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Parky’s quick take: 16 October 2023

What’s the latest with currencies and FX markets this week? Neil Parker, FX Market Strategist, shares his views.

Will diplomacy prevail in the Middle East?

This week begins with the Israeli military on the brink of a ground invasion of Gaza. Efforts from governments, including the US, to create conditions for a safe corridor for international citizens to leave Gaza, are ongoing, but so is the Israeli army’s build up on the border with Gaza. The heightened geopolitical tensions have prompted a rise in energy prices and renewed strength in the US dollar, albeit it remains around 1 percentage point from its most recent highs in early October. Will there be a path to peace and a ceasefire? The situation in the Middle East may dominate over the data and survey releases from the major economies over the course of the week, at least in terms of the effect on key financial markets, in my opinion.

Data this week could only complicate central bank decisions

The key releases this week include UK labour market figures for August, the German Zentrum für Europäische Wirtschaftsforschung (ZEW) survey for October, and US retail sales and industrial production data for September on Tuesday, UK September Consumer Price Index (CPI) inflation and Euroland final September CPI inflation figures on Wednesday, the Fed Beige Book release for the 1st November Federal Open Market Committee (FOMC) meeting also on Wednesday, and then UK retail sales and public finances data for September on Friday. These releases could complicate rather than simplify central bank decisions. What happens if the German ZEW survey starts to improve? What if the UK CPI inflation figures point to a rebound in headline and core inflation rates, rather than the falls predicted by the Bloomberg consensus forecast?

Finally, what will the Fed’s Beige Book tell us about underlying economic conditions driving the outlook for the upcoming FOMC decision. Remember that the Fed’s dot plots in September (an assessment of individual Fed member views on where interest rates will be) pointed to one more hike before the end of the year, and there are only two meetings left! The data could be confusing in a lot of ways, given that energy prices have bounced back further recently. Can central banks look past this, or will they be sucked into chasing the data once again?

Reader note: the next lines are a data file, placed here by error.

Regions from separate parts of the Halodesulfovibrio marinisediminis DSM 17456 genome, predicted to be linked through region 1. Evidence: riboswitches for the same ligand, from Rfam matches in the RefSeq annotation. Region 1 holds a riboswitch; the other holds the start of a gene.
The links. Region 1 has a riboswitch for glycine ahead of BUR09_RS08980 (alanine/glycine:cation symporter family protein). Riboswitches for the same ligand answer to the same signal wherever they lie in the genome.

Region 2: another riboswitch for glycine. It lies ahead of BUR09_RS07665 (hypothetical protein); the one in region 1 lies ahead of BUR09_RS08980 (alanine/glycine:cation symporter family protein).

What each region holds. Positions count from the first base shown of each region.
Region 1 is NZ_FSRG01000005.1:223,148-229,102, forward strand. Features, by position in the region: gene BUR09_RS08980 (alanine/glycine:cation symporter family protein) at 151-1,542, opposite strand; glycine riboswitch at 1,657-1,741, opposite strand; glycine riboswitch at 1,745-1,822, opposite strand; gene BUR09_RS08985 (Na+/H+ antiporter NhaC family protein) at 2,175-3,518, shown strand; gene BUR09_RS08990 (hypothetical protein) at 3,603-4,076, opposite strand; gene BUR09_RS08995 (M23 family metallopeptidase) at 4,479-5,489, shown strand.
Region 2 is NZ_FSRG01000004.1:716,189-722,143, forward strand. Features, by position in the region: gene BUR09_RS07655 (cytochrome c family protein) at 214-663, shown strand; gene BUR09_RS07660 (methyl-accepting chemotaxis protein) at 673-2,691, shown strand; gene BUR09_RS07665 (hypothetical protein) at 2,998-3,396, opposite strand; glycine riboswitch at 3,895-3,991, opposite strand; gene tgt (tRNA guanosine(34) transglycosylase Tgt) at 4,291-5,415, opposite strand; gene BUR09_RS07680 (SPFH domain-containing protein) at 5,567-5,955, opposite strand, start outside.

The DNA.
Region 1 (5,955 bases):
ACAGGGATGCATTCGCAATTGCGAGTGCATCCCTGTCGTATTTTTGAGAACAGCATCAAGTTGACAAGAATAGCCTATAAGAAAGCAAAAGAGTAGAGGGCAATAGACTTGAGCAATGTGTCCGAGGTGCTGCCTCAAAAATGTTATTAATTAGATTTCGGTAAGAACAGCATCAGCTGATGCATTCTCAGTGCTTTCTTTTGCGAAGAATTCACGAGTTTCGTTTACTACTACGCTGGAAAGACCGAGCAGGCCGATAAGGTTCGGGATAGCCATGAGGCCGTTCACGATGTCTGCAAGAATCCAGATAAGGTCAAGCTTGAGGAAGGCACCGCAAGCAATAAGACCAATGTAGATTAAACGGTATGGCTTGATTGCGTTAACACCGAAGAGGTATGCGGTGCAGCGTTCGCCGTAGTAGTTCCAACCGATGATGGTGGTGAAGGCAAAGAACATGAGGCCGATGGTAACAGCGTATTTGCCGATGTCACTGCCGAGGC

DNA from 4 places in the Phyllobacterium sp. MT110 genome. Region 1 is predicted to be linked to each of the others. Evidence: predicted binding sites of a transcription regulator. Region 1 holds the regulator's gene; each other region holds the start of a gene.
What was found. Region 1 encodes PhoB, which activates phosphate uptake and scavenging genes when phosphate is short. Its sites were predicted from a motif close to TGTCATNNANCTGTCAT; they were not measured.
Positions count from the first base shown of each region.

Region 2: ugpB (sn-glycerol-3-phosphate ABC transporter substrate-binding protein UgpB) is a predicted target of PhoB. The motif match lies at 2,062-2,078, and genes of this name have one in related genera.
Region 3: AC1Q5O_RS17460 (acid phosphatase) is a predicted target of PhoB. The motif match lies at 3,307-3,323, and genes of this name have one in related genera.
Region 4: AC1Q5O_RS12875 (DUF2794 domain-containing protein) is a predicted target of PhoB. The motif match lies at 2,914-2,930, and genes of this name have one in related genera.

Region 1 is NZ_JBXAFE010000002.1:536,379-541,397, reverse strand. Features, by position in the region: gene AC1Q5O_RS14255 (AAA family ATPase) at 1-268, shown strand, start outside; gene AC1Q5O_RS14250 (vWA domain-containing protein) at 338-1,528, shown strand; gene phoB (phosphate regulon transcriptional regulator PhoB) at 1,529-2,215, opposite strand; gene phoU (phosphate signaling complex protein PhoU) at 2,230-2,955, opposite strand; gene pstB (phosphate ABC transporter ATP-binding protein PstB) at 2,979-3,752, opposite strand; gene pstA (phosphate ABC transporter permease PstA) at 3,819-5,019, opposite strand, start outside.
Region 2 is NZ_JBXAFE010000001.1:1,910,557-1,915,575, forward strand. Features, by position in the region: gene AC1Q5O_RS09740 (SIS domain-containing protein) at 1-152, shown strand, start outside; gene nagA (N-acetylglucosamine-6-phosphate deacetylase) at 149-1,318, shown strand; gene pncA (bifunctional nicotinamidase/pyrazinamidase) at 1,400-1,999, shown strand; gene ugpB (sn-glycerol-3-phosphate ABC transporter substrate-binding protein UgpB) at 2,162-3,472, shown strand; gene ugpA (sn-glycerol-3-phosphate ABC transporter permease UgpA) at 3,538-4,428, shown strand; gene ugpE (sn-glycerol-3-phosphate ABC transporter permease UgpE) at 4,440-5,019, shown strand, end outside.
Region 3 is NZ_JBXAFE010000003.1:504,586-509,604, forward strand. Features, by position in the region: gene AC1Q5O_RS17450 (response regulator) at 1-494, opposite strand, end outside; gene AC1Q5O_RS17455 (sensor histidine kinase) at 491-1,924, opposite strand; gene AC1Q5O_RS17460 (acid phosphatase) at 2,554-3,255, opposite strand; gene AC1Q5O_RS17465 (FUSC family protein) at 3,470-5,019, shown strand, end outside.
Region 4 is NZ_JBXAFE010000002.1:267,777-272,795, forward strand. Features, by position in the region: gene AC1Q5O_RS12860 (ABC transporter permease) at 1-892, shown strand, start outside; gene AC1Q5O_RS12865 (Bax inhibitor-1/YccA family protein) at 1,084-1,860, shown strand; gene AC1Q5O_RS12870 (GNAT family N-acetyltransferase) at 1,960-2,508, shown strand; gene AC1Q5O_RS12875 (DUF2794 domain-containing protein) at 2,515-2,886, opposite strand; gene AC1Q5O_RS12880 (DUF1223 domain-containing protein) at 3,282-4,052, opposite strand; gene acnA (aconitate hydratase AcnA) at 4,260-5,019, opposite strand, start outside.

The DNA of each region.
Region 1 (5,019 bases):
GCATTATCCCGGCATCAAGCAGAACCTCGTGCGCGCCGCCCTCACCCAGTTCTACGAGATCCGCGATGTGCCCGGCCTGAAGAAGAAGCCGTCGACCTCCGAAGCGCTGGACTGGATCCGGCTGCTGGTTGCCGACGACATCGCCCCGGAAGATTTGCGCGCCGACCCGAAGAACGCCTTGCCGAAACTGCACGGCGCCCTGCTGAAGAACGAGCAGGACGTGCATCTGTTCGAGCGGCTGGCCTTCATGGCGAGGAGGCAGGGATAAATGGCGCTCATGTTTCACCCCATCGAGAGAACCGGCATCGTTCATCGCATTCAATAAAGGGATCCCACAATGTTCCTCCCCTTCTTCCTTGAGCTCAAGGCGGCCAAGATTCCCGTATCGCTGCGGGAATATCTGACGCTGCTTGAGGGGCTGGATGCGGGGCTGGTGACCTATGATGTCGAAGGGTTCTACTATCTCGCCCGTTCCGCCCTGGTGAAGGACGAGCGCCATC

New dollar strength poses problems for the UK and Euroland

There’s another concern for economies such as the UK and Euroland. The rise in the US dollar could import additional inflationary pressure into these economies. With energy prices higher in USD terms, the weaker the pound and euro are against the US dollar, the greater the effect of these higher energy prices on consumer and producer prices in those jurisdictions. That could make it even harder for the likes of the Bank of England and European Central Bank to look past this jump, in my opinion. That said, the higher that energy prices are, the bigger the potential squeeze on household disposable incomes for discretionary spending. Central banks in the UK and Euroland could be faced with only bad or sub-optimal choices if there are signs of a short-term squeeze higher in inflation because of elements of inflation that interest rates have little or no control over, in my view.

Central banks have more to worry about than just inflation

Meanwhile in the emerging markets, central banks also have more to worry about than just controlling inflation. A mis-step on monetary policy has been seen to bring about a large-scale adverse move in a country’s currency (see what happened to the Polish zloty in early September after a larger-than-expected interest rate cut). Meanwhile the global economy appears to be weakening, at least according to the latest IMF World Economic Outlook. Against this backdrop it is unlikely that either the central bank of Indonesia (Bank Indonesia) or the South Korean central bank (Bank of Korea) will move interest rates this week. There remain concerns over inflation and where it will head in these economies over the course of 2024, but concerns over the weakness in economic activity may be beginning to dominate central bank concerns, in my view. Furthermore, US dollar strength against other currencies, particularly the major currencies, may yet lead to fresh weakness in emerging market currencies also.

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